FOX (along with the other broadcast networks) is killing me! Even when they have a premise ripe for serial exploration and complex story-telling, they stuff it into a case-of-the-week procedural box. Sure, they allow a bit of ongoing narrative, but given the formula in episode one, you just know it’s going to be yet another repetitive crime show, even though it is begging not to be!
Let me slow down and tell you what I’m talking about. LUCIFER, a series premiering this week on FOX, stars Tom Ellis (Miranda) asMorningstar. That’s right, the devil himself. Bored in hell, has come to Earth to run a nightclub and mess with people while finding new purpose. His assistant, Mazikeen (Lesley Ann-Brandt, Spartacus), disapproves, as does God’s representative, Amenadiel (D.B. Woodside, Suits, 24), but Lucifer doesn’t care. Except, he does care, he finds, when the death of a mere mortal upsets him. Sounds pretty good, no?
The problem is, early in the pilot episode, LUCIFER becomes entranced with Chloe Decker (Lauren German, Chicago Fire), an LAPD detective. For some reason, Lucifer’s charms, which usually prompt people to spill their dark desires or, as in the case of psychiatrist Linda (Rachael Harris, Suits), swoon for him, don’t work on Chloe. This would all be well and good, except Lucifer helps Chloe solve a case and now wants to work with her on a regular basis.
Why oh why do the broadcast networks do this? How many television shows do we need where an outsider joins up with a member of law enforcement to solve crimes every week? Aren’t Bones, Sleepy Hollow, iZombie, Castle, Elementary, and oh so many more enough? I understand this often nets the networks viewers in the short-term, but these types of shows have little re-watchability, giving them shorter shelf lives than their lower-rated peers, and have flooded the airwaves.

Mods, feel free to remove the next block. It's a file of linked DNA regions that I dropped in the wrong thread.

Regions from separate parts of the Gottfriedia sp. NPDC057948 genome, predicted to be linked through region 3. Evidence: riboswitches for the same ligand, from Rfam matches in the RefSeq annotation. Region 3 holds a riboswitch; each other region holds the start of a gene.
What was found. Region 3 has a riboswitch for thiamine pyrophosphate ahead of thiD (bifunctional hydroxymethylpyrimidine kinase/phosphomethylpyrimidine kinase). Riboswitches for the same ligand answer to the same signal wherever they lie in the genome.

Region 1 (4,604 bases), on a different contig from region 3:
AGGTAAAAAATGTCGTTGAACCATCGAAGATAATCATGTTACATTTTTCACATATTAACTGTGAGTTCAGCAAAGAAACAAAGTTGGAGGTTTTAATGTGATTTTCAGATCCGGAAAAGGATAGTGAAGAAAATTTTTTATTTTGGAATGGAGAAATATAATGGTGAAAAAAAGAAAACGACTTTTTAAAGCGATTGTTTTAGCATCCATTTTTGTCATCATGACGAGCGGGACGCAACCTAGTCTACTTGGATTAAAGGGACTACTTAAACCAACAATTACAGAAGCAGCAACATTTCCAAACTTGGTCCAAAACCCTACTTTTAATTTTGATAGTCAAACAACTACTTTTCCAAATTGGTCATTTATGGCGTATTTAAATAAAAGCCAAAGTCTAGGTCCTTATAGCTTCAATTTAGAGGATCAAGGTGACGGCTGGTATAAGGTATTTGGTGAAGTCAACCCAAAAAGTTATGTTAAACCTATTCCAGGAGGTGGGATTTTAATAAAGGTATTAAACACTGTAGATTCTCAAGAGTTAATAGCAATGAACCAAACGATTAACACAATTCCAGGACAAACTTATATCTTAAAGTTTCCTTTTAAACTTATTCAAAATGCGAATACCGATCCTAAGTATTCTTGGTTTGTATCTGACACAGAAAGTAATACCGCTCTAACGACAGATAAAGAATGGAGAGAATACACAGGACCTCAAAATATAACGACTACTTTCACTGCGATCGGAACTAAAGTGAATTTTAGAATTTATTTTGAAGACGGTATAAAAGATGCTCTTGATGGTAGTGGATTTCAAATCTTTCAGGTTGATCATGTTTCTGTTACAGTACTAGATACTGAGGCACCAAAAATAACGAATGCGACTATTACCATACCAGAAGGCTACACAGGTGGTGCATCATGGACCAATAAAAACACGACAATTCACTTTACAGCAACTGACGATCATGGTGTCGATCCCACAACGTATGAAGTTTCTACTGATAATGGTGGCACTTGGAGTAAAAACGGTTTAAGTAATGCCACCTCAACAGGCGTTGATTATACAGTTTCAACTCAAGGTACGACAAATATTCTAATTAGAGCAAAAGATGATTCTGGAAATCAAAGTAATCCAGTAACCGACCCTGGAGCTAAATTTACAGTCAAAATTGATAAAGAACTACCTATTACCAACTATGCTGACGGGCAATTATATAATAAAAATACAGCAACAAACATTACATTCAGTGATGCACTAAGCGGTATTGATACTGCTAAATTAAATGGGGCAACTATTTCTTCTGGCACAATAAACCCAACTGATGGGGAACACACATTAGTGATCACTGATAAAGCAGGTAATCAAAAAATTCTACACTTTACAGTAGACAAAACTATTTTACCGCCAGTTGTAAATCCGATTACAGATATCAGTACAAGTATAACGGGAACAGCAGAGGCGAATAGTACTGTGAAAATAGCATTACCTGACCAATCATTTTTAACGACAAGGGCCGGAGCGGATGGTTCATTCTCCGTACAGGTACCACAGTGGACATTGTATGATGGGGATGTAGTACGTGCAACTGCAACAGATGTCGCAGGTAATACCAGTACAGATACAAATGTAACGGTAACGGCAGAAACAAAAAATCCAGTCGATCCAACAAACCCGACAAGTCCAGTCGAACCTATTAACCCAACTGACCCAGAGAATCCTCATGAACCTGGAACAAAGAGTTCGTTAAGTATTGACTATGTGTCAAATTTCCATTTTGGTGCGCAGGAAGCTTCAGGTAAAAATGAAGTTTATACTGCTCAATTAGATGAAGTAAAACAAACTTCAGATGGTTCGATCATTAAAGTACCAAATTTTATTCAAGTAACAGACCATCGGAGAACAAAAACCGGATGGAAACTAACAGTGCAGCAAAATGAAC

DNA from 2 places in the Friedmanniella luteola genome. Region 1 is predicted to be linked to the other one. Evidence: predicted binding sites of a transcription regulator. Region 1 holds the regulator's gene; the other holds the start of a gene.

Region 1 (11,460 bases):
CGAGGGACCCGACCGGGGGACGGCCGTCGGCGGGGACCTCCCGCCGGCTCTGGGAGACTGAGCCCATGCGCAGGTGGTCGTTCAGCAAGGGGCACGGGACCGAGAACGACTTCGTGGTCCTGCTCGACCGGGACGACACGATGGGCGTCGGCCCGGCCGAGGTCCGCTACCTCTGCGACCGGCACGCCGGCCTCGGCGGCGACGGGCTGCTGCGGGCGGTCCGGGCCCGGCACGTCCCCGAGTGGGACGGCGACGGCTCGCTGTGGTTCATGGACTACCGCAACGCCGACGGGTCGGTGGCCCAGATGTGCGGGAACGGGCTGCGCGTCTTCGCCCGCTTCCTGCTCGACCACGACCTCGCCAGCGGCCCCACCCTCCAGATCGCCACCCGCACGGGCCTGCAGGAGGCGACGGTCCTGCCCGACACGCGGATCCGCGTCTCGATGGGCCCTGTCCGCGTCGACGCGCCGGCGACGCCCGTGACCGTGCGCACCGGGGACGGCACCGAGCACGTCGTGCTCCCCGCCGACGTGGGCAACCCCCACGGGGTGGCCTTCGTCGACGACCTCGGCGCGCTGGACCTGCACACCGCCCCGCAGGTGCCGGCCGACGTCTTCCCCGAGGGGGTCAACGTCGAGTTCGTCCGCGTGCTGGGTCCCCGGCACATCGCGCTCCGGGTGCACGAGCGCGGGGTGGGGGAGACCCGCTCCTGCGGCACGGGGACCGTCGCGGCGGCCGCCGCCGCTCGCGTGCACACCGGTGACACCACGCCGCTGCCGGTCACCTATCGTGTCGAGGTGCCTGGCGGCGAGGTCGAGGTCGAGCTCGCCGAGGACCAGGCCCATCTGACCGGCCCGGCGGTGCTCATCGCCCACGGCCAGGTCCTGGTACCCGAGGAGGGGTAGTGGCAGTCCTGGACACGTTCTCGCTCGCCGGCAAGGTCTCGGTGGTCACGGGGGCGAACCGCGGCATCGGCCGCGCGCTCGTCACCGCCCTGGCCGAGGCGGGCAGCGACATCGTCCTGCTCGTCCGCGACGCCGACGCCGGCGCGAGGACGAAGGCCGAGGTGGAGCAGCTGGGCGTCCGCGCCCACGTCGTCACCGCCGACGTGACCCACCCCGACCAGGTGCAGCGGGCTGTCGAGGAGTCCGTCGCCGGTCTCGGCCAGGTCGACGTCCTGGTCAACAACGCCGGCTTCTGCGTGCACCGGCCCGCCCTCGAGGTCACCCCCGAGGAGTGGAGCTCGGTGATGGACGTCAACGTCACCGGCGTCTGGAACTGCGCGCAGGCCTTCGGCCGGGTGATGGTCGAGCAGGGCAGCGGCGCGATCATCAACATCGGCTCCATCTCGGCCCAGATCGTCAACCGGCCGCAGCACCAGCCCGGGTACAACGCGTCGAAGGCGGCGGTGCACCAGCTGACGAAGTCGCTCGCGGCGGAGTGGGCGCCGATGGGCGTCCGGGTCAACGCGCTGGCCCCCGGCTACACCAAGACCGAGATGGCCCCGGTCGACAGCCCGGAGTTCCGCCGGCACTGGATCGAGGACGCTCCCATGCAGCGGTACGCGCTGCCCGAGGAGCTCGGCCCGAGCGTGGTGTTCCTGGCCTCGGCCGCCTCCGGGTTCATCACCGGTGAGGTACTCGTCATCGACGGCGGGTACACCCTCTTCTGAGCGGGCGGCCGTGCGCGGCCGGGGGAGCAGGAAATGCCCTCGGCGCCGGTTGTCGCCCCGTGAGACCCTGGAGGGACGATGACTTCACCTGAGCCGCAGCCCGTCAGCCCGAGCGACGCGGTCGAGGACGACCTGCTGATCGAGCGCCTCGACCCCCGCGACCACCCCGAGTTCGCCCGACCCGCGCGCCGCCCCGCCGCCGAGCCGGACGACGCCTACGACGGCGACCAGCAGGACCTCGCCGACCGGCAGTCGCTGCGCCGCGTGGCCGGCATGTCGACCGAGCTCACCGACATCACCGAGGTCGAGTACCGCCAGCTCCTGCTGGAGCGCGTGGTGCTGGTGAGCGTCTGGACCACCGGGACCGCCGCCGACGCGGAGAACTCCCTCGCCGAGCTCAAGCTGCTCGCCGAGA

LUCIFER likes to boast of its credentials. It is based on a comic book by Neil Gaiman, a spin-off of The Sandman. But in the illustrated version, Lucifer doesn’t get involved with a cop. Why the heck does he have to on the show?
What is most frustrating is that I really like LUCIFER. Tom Ellis plays the titular devil with brilliant complexity, and the personal depths of the character are ripe for much juicy exploration. The moral questions it raises and the religious implications are intriguing, and having other supernaturals in the cast teases epic conflicts to come. The first hour is enjoyable, and there isn’t a weak member of the cast, which also includes Kevin Alejandro (True Blood, The Returned) as Dan, Chloe’s ex-husband and co-worker.
And yet, this wonderful premise is watered down by repetitive formula. FOX has rarely been all that kind to genre shows, and without Chloe, LUCIFER is likely to be a genre fantasy. However, without Chloe, or at least without Chloe’s job taking center stage, it also leaves the narrative open to a lot more possibilities and directions. This show may occasionally explore off the beaten path, but it seems likely that most weeks will basically deliver the same thing, with only small bits to serve continuity.
LUCIFER is the perfect example of what is wrong with the Big Four networks and why they are dying. Even when they get a strong concept, they twist it to fit patterns that are outdated and tired. Instead of getting excited about LUCIFER, I plan to give it just a few more episodes to prove to me it can be better than the box it’s being stuffed into. No one will be happier than me if my summation of the situation turns out to be false. But I wouldn’t count on it.
LUCIFER airs Mondays at 9 p.m. on FOX.